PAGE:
Oxidative stress occurs when there is a disparity between antioxidants and free radicals in the body. This imbalance can hasten tissue and cell damage in the body. Naturally, oxidative stress is a by-product of the body’s aging process.
What are Antioxidants?
Molecules that can donate an extra electron to a free radical without becoming unstable themselves are known as antioxidants. To aptly put, antioxidants help neutralize free radicals by donating an electron to make them stable.
Some common examples of antioxidants are vitamins A, C, and E. Both free radicals and antioxidants can emanate from different sources. For example, glutathione is an antioxidant that can be naturally produced in the body’s cells. Fruits and vegetables contain minerals and vitamins required by the body to form antioxidants.
What are Free Radicals?
Molecules that contain oxygen but an uneven number of electrons are known as free radicals. Since molecules are groups of bonded atoms, a free radical has one or several single or unpaired electrons.
Some examples of free radicals include nitric oxide radical, superoxide, and hydroxyl radicals. Due to their very reactive or unstable nature, free radicals can prompt significant chemical reactions in the body when they combine with other molecules. When a free radical reacts with other molecules, the process is known as oxidation. When oxidation occurs, the unpaired electron combines with another molecule.
Free radicals are generally a by-product of energy production in the body. Similarly, certain substances, such as ozone, cigarette and cannabis smoke, can increase free radicals in the body.
What Does Oxidative Stress Do to The Body?
As mentioned earlier, oxidation is a completely normal process that your body must undertake. However, oxidative stress only happens when there is a sizable difference in the ratio of free radicals and antioxidants.
Normally, your body needs free radicals because they help to fight pathogens. If left unchecked, pathogens can make you sick. Your body naturally produces free radicals when you engage in any form of engaging physical activity. However, when these free radicals outnumber the antioxidants that are supposed to keep them in check, they can wreak havoc in your body, causing damage to your DNA, proteins, fatty tissues and even accelerate the aging process.
Since lipids, DNA, and protein make up a sizable amount of your body, that damage can have very adverse health consequences, including:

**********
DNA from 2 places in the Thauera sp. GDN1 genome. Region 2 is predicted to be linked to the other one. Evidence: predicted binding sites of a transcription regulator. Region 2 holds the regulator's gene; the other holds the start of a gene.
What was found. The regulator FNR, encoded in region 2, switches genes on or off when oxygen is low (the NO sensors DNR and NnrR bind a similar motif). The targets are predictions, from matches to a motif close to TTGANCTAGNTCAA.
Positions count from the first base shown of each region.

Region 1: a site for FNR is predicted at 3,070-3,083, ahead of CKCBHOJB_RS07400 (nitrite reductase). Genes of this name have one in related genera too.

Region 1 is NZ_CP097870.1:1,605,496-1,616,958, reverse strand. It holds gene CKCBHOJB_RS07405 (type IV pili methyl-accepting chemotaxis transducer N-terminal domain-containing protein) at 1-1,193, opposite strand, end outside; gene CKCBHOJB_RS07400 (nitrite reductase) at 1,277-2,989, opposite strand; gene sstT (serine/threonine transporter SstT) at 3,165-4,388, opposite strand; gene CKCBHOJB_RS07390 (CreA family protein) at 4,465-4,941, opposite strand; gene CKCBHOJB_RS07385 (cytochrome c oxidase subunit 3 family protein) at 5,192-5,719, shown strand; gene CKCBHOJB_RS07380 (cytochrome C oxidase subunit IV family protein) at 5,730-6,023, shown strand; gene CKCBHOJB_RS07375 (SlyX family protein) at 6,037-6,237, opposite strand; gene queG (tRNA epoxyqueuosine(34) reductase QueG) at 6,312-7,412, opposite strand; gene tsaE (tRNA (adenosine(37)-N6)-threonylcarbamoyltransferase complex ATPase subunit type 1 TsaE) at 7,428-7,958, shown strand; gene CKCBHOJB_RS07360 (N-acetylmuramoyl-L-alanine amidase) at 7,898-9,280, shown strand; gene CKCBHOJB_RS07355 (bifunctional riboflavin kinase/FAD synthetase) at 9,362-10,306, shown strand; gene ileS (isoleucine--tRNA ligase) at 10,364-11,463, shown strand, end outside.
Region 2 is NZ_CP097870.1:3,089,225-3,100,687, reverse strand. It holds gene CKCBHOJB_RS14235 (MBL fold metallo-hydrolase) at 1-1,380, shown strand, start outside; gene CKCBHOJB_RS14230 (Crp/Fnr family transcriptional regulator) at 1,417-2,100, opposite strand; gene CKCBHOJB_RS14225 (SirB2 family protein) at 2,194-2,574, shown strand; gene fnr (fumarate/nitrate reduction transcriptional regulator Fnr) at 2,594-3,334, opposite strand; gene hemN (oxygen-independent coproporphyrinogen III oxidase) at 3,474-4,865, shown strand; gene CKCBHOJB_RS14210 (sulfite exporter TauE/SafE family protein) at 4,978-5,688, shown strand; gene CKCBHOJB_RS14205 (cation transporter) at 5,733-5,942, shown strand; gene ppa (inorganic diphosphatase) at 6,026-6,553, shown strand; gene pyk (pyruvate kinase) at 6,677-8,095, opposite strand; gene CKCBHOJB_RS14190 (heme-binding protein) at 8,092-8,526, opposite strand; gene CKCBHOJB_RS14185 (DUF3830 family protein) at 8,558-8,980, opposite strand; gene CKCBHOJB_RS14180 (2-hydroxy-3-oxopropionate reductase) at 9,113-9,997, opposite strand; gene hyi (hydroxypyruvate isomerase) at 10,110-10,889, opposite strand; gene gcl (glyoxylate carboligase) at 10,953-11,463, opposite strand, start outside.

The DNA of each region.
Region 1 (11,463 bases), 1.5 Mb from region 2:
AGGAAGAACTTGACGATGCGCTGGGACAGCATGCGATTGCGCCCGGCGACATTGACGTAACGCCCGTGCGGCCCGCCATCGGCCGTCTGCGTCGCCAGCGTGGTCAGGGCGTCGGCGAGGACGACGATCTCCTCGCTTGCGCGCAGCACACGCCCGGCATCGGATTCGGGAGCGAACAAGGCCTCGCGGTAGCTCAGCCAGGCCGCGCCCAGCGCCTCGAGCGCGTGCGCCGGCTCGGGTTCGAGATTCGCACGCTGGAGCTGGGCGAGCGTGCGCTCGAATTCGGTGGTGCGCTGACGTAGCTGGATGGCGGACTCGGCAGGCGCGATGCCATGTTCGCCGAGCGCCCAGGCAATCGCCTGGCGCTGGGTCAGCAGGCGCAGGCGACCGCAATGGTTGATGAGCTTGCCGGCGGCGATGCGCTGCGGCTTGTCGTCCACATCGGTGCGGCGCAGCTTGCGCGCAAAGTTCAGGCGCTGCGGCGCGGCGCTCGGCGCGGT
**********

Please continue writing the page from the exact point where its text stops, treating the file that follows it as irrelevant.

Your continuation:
- Inflammatory diseases
- Heart diseases
- Neurodegenerative diseases such as Alzheimer’s and Parkinson’s disease
- Accelerated aging
What Increases the Risk of Oxidative Stress?
Free radicals are not inherently harmful – the body makes free radicals naturally in response to exercise and inflammation – it is a healthy part of the body’s natural function.
However, you may be exposed to free radicals from the following:
- Some cleaners or pesticides
- Alcohol consumption
- Cigarette smoke
- Cannabis smoke
- A diet unusually high in alcohol, fat, and sugar
Preventing Oxidative Stress in The Body
Keep in mind that the body cannot do without antioxidants or free radicals. But it needs to maintain an even balance between both.
Certain changes to your diet and lifestyle can help reduce the likelihood of oxidative stress in the body. Some of these changes include:
- Limiting the consumption of heavily processed food
- Avoiding a diet high in added sugar and fat
- Eating a nutritious and balanced diet, including vegetables and fruits
- Reducing stress
- Quitting smoking
- Reducing stress and exercising regularly
- Reducing the consumption of alcohol
- Getting enough sleep
- Avoiding harsh chemicals and pollution
A study conducted in 2015 revealed that maintaining a healthy weight may also be vital to preventing oxidative stress. Excess fat cells are known to produce inflammatory substances that can prompt the production of free radicals by the immune system.
Oxidative stress is a result of the imbalance of free radicals and antioxidants in the body. While free radicals and antioxidants are necessary for your body to function, they have to be in a balanced ratio. Oxidative stress is known to hasten aging and harm your DNA and protein cells.
It’s almost impossible to limit your exposure to sources of free radicals. However, a healthy lifestyle, combined with good environmental and dietary changes, can help keep this delicate mix of free radicals and antioxidants in your body in balance, and ultimately prevent oxidative stress and its effect. Furthermore, one proactive action that can be taken is IV therapy with Glutathione and other powerful antioxidants. An IV therapy immunity boost ensures the vitamins, minerals, and antioxidants are 100% absorbed into the body, whereas oral supplements only absorb up to 20%. This means you are supplying your body with powerful antioxidants that can help with the body’s oxidative stress.